When do you find time to write?
I write in the car, actually. I have a hard time writing, say, on a quiet afternoon while I’m home alone drinking tea. Most of my writing happens when I’m doing other things. Running and driving are sure-fire ways to get my gears turning. I have a lot of voice memos on my phone that eventually turned into poems.
What is your favorite line from a book?
“How can you be happy in this world? You have a hole in your heart. You have a gateway inside you to lands beyond the world you know. They will call you, as you grow.” From Neil Gaiman’s The Ocean at the End of the Lane.
The line is quite literal in the book’s context, but it’s stayed with me because when I first read it, it reminded me of my depression. I was really ill at the time, and my illness felt like a hole in the heart, something I could never fully shake, something that would go on lingering in me for the rest of my life, no matter my circumstances or mood. And that’s entirely true: I’ve been on a steady upward climb with my mental health but it’s still there in me—it’s not something I’ll ever be able to fully get rid of. It also encompasses my post-graduation attitudes... I miss the friends I made in graduate school very much. They’re my community, and most of us live far away from one another. It’s heartbreaking not knowing when I’ll see them all again.
What are you reading right now?
Right now, I am reading a few books. I’m re-reading Wonderland by Matthew Dickman, which is just as good the third time around as it was the first. It’s really incredible. I’m also re-reading The Nasty Bits by Anthony Bourdain, because his death crushed me and it’s my favorite of all his books. I’m reading A Manual for Cleaning Women by Lucia Berlin, who I wasn’t familiar with until a friend recommended the short story “Let me see you smile.” I’m always eager to check out anything my friends recommend. I’m also reading Wishful Drinking by Carrie Fisher (for the first time!). I’m trying to take it in slowly because, predictably, I love her. I don’t want to rush through the book because I’ve been waiting a long time to read it. Finally, I’m reading a handful of friends’ manuscripts, which are my very favorite things to read.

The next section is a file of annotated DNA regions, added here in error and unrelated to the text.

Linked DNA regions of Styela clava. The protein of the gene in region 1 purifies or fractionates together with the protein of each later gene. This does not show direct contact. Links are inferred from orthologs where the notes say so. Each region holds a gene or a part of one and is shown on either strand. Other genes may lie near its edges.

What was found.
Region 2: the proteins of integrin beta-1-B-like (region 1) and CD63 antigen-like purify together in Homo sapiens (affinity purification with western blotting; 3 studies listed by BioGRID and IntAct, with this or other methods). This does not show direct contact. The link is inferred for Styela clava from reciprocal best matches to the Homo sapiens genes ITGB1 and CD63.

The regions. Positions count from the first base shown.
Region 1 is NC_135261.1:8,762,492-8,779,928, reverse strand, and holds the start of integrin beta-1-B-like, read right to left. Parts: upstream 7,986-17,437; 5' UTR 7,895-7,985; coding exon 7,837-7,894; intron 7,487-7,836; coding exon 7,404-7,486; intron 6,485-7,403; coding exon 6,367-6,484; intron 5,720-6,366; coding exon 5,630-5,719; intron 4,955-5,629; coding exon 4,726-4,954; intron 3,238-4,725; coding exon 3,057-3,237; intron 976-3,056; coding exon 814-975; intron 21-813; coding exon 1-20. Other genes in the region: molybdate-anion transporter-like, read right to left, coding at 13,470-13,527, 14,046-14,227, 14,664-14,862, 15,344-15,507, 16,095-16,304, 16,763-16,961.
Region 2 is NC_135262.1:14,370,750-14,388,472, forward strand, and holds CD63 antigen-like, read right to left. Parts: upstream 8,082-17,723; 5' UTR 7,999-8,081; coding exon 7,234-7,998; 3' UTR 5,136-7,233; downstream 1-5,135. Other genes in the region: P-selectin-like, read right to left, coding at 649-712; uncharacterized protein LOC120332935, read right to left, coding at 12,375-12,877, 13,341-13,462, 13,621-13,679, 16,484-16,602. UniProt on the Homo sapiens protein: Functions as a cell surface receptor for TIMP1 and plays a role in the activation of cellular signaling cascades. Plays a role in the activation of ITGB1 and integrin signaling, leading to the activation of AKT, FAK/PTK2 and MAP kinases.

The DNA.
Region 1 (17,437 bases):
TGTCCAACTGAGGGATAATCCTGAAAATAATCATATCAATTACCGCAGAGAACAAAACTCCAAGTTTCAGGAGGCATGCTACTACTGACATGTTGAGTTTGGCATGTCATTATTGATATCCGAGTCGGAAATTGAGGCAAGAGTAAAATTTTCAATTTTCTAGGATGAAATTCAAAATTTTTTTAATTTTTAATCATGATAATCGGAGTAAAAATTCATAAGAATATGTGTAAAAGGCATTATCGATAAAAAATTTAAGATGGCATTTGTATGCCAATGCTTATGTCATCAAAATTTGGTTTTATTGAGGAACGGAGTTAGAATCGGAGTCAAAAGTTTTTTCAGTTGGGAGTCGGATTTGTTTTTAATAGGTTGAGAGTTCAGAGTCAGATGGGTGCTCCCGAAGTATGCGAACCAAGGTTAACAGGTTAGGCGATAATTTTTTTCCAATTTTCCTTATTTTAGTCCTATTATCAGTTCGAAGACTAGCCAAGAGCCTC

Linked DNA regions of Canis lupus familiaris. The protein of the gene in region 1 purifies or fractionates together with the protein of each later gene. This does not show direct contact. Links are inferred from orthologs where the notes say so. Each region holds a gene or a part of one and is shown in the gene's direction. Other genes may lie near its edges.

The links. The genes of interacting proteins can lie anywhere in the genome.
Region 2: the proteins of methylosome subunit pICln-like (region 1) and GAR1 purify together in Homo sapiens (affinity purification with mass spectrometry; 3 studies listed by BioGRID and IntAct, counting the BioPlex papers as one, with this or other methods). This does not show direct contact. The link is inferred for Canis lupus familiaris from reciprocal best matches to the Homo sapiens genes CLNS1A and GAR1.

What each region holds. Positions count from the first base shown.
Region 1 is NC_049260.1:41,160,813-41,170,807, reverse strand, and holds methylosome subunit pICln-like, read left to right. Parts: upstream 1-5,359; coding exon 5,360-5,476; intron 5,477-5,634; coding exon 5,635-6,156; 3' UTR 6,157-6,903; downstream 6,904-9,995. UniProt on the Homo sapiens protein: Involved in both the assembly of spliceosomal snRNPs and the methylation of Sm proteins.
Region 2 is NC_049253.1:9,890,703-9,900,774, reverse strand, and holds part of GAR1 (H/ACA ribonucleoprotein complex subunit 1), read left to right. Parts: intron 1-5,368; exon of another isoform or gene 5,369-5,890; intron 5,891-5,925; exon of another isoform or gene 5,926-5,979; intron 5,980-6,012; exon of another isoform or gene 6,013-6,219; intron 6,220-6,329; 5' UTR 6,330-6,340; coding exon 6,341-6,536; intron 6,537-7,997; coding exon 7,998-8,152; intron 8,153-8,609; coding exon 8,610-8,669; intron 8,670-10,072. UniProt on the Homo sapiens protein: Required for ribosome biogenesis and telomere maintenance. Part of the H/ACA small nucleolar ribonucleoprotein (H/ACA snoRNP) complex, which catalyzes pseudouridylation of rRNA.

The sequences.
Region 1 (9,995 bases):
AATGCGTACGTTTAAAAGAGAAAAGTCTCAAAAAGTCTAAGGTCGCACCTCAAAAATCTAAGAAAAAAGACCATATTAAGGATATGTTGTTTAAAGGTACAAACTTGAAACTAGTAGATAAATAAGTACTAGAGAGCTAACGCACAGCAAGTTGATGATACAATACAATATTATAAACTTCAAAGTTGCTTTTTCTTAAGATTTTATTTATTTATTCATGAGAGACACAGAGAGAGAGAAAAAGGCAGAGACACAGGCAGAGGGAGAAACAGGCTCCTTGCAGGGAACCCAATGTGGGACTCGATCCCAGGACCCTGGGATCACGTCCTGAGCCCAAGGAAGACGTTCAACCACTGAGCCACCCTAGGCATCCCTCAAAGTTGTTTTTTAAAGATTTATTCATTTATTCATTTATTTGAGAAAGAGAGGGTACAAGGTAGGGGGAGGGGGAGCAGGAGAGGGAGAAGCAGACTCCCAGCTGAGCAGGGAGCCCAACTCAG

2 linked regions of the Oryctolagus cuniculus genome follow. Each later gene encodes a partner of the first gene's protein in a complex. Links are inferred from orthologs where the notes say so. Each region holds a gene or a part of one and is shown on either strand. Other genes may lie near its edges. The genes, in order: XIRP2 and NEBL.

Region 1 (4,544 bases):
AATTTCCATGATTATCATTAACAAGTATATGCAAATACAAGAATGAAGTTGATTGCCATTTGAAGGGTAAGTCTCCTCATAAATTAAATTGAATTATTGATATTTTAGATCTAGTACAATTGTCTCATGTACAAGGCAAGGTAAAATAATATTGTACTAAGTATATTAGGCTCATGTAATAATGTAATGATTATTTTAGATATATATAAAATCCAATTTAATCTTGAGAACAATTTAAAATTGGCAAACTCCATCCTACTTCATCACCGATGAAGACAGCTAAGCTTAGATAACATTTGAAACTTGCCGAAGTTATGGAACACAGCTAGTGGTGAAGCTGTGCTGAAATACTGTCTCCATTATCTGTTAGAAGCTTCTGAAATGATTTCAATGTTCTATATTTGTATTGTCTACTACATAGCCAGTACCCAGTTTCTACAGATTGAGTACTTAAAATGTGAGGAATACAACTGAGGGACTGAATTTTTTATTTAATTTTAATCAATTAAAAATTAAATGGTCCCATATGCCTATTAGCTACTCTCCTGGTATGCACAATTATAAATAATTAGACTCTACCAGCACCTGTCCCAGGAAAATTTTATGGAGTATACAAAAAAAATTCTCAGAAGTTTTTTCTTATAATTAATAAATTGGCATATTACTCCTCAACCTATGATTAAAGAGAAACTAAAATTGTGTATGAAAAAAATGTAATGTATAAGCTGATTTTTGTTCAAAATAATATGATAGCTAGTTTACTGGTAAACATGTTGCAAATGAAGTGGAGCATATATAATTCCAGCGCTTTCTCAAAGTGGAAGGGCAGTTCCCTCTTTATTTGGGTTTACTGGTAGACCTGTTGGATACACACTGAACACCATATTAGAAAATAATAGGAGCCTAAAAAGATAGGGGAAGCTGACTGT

What do your books look like once you’ve finished reading them? Do they have broken spines and dog-eared pages? Notes in the margins? Or do they still look brand new?
It definitely depends on the book. If I’m reading a book that is widely available, I’ll probably do some underlining and maybe put a coffee cup down on it when I’m not paying attention. I definitely dog-ear my pages, because bookmarks always end up misplaced and lost. If it’s a friend’s book, however, or if it’s been inscribed, I’m very careful. I can’t ever bring myself to write in a book that’s been inscribed to me; it’s way too special, and I like to preserve that.
Where do you get your best reading recommendations?
My friends, I’ve found, always have the best recommendations, and they vary widely across genres, everything from the classics to obscure poetry to really weird and wonderful fiction I’d never have picked up on my own. They’re my go-tos when I’m looking for fresh reading material. I’ve also found that following authors on social media platforms will turn up a good deal of book recommendations. Instagram is a great place for that especially. When all else fails, independent bookstores. I love Labyrinth in Princeton: they’ve got great tables of curated selections in every category, and I rarely leave there without purchasing two or three new books.
What is the greatest compliment that you could ever receive about your writing?
The best thing that anyone has ever said about my writing is that it helped them realize they aren’t alone in their more challenging experiences. It’s the best thing anyone could ever say to me. Writing is odd: it’s just putting words down on a page essentially, trying to get them just right. If I can do that and use that to connect with another human being and pull them out of any isolation they might be experiencing, then that’s everything to me. If my words can help someone in some way, then I’ve succeeded as a writer.
What is your favorite thing to do when you should be writing, but just can’t find the motivation?